Race as a social construct

Race is a Social Construction
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Race is a Social Construction
The idea that all individuals are created equal is referred to as a social construct. In order for certain people to appear to be more dominating than others, human beings invented methods of establishing social classes. Many indigenous people of African origin were denied citizenship after a constitution was passed in 1789, and as a result, too many of them became slaves, reducing them to a position of dependency. Biologically, all people are the same. No gene is available to whites that isn’t available to blacks, and vice versa. People, on the other hand, needed a categorization, and in order to do so, they had to look at the skin color, which was obviously different. Other racial classifications have been introduced to make people look whiter and more intellectual to those who classify them (Demoiny, 2018). All humans would be classed as members of the same race if race were a true genetic tendency. A good example is in the years between 1820 and 1830, whereby the right to vote which had been granted to some blacks was stopped and only the whites could vote.
Affirmative action can be explained as a course of action that has been identified as the right channel to tackle and address certain issues such as discrimination that has taken root in an institution or place in order to ensure that the current population receive equal opportunities unlike in the past. The course of action is actively instilled in the current regime to prevent the re-emergence of the problems that were previously experienced. The active policies acknowledge the fact that unfair and unjust decisions were the order of the day in the previous years with racial discrimination being a big part of institutions that disadvantaged a good number of the black community. Racial discrimination describes the use of color and race to treat people differently.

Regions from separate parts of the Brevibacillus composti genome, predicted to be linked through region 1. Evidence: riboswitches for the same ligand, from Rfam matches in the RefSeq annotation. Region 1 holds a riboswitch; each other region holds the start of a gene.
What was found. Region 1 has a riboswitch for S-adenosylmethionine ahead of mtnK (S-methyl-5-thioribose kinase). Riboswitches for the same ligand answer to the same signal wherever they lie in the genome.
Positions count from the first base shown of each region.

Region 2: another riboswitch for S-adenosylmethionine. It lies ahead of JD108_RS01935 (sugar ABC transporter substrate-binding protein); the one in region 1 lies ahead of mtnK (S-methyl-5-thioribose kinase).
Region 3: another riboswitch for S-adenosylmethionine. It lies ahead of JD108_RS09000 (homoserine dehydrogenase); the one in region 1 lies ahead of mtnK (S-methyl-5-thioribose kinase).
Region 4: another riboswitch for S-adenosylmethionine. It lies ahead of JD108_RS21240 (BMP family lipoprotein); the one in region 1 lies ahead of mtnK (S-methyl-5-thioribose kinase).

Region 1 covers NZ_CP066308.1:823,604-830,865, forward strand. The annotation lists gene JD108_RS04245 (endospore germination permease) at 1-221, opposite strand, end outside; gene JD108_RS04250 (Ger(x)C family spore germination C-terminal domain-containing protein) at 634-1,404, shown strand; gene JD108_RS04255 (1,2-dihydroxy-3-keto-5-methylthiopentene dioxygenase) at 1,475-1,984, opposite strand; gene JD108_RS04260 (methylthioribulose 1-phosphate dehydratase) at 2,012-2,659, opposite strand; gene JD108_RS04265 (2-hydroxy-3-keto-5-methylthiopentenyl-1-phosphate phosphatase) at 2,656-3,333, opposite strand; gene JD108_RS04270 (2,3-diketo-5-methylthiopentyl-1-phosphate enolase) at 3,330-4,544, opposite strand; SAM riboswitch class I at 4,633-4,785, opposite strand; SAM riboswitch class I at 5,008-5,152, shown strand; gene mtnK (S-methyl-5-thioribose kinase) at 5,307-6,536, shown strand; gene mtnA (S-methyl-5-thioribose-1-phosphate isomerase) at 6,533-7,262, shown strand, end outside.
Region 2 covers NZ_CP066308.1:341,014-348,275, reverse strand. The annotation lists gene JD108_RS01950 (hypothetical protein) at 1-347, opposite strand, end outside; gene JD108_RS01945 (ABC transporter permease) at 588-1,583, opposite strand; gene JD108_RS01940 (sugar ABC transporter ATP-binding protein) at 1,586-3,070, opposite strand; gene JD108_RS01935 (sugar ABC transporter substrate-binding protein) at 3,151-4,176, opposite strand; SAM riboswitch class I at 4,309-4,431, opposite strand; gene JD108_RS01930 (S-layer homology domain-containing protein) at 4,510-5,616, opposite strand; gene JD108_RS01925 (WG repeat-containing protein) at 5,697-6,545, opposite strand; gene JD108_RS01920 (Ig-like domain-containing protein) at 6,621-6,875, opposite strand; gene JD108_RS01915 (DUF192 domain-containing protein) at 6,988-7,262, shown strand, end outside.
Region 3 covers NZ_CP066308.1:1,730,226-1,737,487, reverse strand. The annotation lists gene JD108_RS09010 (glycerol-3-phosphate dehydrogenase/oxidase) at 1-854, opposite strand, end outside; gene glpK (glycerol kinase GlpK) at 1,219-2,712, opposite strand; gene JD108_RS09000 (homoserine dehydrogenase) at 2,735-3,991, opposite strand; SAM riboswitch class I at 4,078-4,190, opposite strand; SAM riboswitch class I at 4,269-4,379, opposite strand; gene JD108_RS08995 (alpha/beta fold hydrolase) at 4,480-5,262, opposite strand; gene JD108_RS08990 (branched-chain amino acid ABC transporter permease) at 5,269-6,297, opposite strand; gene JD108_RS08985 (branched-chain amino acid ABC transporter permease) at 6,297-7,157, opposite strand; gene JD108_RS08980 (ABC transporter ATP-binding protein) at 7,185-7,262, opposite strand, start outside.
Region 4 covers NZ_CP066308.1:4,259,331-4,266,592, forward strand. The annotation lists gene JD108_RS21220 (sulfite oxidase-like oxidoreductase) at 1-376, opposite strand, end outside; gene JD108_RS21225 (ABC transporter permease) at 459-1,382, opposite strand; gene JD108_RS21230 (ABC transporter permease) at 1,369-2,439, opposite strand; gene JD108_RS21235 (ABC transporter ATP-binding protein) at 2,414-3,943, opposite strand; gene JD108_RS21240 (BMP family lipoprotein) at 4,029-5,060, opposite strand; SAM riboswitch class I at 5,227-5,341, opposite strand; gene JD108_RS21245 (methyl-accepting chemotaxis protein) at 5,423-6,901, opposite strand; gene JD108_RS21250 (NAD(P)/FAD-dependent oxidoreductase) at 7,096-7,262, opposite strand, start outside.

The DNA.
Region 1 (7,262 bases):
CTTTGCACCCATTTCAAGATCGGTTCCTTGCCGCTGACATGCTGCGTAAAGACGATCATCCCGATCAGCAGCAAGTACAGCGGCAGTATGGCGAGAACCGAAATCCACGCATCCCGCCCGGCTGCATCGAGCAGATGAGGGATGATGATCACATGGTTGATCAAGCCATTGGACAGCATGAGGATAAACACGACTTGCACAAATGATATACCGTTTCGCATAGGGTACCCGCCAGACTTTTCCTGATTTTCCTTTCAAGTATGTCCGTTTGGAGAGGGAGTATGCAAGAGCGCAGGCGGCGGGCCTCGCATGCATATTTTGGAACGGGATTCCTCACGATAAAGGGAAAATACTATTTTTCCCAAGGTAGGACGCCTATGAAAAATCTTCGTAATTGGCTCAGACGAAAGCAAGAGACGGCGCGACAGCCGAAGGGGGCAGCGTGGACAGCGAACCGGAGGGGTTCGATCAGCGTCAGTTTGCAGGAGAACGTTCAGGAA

Colleges should by all means comply with affirmative action because everyone has a right to study anywhere as long as they have qualified and meet all the requirements needed. The constitution advocates for the rights of every person to receive fair treatment without considering their race or ethnic affiliation (Bodoh-Creed, Hickman, 2017). Complying with these actions ensures that everyone has an equal opportunity to develop and be who they want to become. With college admissions, students should be admitted based on merit and not just because they have connections or because their parents attended the same school and hence given opportunities even when they do not qualify.
The biggest surprise to me is the fact that the idea of racial discrimination was dominant in areas with the most educated people; “It happened in one of the most educated, most liberal regions of the country. These are significant numbers.” I expected that this would be dominant in areas such as the deep south, the part of the country that is less liberal and its population not well educated. The old housing policies such as redlining shape racial stratification today in that it influenced the development of urban neighborhoods and they were starved of investments and categorized as highly hazardous (Kim, Block & Nguyen, 2019). Today, there are segregated and unequal cities due to these redlining policies that previously existed. I see the lasting impacts of segregation around me in that credit availability has a huge influence on every aspect of neighborhood life, including real estate quality, investor desire to come in, property pricing, and the rise of predatory activities. Micro aggression describes the unintentional discrimination against the minority groups. I have not experienced this phenomenon because I live in one of the region that has no rule on who or who not live there.

References
Bodoh-Creed, A., & Hickman, B. R. (2017). Pre-college human capital investments and affirmative action: A structural policy analysis of us college admissions. Becker Friedman Institute for Research in Economics Working Paper, (2017-10).
Demoiny, S. B. (2018). Websites to explore race as a social construct. Journal of Adolescent & Adult Literacy, 61(4), 469-472.
Kim, J. Y. J., Block, C. J., & Nguyen, D. (2019). What’s visible is my race, what’s invisible is my contribution: Understanding the effects of race and color-blind racial attitudes on the perceived impact of microaggressions toward Asians in the workplace. Journal of Vocational Behavior, 113, 75-87.

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